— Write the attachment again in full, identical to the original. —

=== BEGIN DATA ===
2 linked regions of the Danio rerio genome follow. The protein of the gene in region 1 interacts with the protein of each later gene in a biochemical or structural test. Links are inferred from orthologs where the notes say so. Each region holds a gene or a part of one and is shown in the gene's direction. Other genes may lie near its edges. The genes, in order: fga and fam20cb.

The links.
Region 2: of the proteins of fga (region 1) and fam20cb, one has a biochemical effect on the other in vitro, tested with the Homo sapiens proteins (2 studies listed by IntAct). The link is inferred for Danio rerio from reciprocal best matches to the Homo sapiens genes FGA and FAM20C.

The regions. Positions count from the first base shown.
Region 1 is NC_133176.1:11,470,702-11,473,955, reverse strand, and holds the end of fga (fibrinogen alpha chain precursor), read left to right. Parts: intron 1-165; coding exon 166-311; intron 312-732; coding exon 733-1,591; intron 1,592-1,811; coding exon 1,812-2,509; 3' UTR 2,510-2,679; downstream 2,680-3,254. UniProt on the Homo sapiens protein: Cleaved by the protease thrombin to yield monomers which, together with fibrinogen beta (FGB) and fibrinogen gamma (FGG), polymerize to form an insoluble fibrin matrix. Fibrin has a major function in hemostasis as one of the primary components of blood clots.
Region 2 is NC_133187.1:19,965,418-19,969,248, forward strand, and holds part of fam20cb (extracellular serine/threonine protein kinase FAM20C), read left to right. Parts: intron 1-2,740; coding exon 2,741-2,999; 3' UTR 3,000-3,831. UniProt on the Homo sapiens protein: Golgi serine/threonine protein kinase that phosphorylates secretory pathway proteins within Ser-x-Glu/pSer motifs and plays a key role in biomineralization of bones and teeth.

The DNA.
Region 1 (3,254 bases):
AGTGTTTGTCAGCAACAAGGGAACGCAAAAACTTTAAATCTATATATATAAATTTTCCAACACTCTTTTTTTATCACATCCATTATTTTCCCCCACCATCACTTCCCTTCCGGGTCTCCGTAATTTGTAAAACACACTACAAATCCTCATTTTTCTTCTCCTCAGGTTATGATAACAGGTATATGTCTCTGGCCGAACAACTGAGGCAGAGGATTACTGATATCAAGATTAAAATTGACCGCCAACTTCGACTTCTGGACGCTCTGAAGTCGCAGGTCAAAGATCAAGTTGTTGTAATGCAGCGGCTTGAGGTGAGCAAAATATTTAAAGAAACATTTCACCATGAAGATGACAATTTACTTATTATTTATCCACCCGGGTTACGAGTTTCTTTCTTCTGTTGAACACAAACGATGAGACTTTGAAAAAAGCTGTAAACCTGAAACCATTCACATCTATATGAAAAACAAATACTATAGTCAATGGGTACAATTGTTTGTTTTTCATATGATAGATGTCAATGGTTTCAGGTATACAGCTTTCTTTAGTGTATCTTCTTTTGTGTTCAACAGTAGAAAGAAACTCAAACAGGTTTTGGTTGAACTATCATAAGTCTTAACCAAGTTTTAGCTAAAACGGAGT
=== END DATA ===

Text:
2 linked regions of the Danio rerio genome follow. The protein of the gene in region 1 interacts with the protein of each later gene in a biochemical or structural test. Links are inferred from orthologs where the notes say so. Each region holds a gene or a part of one and is shown in the gene's direction. Other genes may lie near its edges. The genes, in order: fga and fam20cb.

The links.
Region 2: of the proteins of fga (region 1) and fam20cb, one has a biochemical effect on the other in vitro, tested with the Homo sapiens proteins (2 studies listed by IntAct). The link is inferred for Danio rerio from reciprocal best matches to the Homo sapiens genes FGA and FAM20C.

The regions. Positions count from the first base shown.
Region 1 is NC_133176.1:11,470,702-11,473,955, reverse strand, and holds the end of fga (fibrinogen alpha chain precursor), read left to right. Parts: intron 1-165; coding exon 166-311; intron 312-732; coding exon 733-1,591; intron 1,592-1,811; coding exon 1,812-2,509; 3' UTR 2,510-2,679; downstream 2,680-3,254. UniProt on the Homo sapiens protein: Cleaved by the protease thrombin to yield monomers which, together with fibrinogen beta (FGB) and fibrinogen gamma (FGG), polymerize to form an insoluble fibrin matrix. Fibrin has a major function in hemostasis as one of the primary components of blood clots.
Region 2 is NC_133187.1:19,965,418-19,969,248, forward strand, and holds part of fam20cb (extracellular serine/threonine protein kinase FAM20C), read left to right. Parts: intron 1-2,740; coding exon 2,741-2,999; 3' UTR 3,000-3,831. UniProt on the Homo sapiens protein: Golgi serine/threonine protein kinase that phosphorylates secretory pathway proteins within Ser-x-Glu/pSer motifs and plays a key role in biomineralization of bones and teeth.

The DNA.
Region 1 (3,254 bases):
AGTGTTTGTCAGCAACAAGGGAACGCAAAAACTTTAAATCTATATATATAAATTTTCCAACACTCTTTTTTTATCACATCCATTATTTTCCCCCACCATCACTTCCCTTCCGGGTCTCCGTAATTTGTAAAACACACTACAAATCCTCATTTTTCTTCTCCTCAGGTTATGATAACAGGTATATGTCTCTGGCCGAACAACTGAGGCAGAGGATTACTGATATCAAGATTAAAATTGACCGCCAACTTCGACTTCTGGACGCTCTGAAGTCGCAGGTCAAAGATCAAGTTGTTGTAATGCAGCGGCTTGAGGTGAGCAAAATATTTAAAGAAACATTTCACCATGAAGATGACAATTTACTTATTATTTATCCACCCGGGTTACGAGTTTCTTTCTTCTGTTGAACACAAACGATGAGACTTTGAAAAAAGCTGTAAACCTGAAACCATTCACATCTATATGAAAAACAAATACTATAGTCAATGGGTACAATTGTTTGTTTTTCATATGATAGATGTCAATGGTTTCAGGTATACAGCTTTCTTTAGTGTATCTTCTTTTGTGTTCAACAGTAGAAAGAAACTCAAACAGGTTTTGGTTGAACTATCATAAGTCTTAACCAAGTTTTAGCTAAAACGGAGT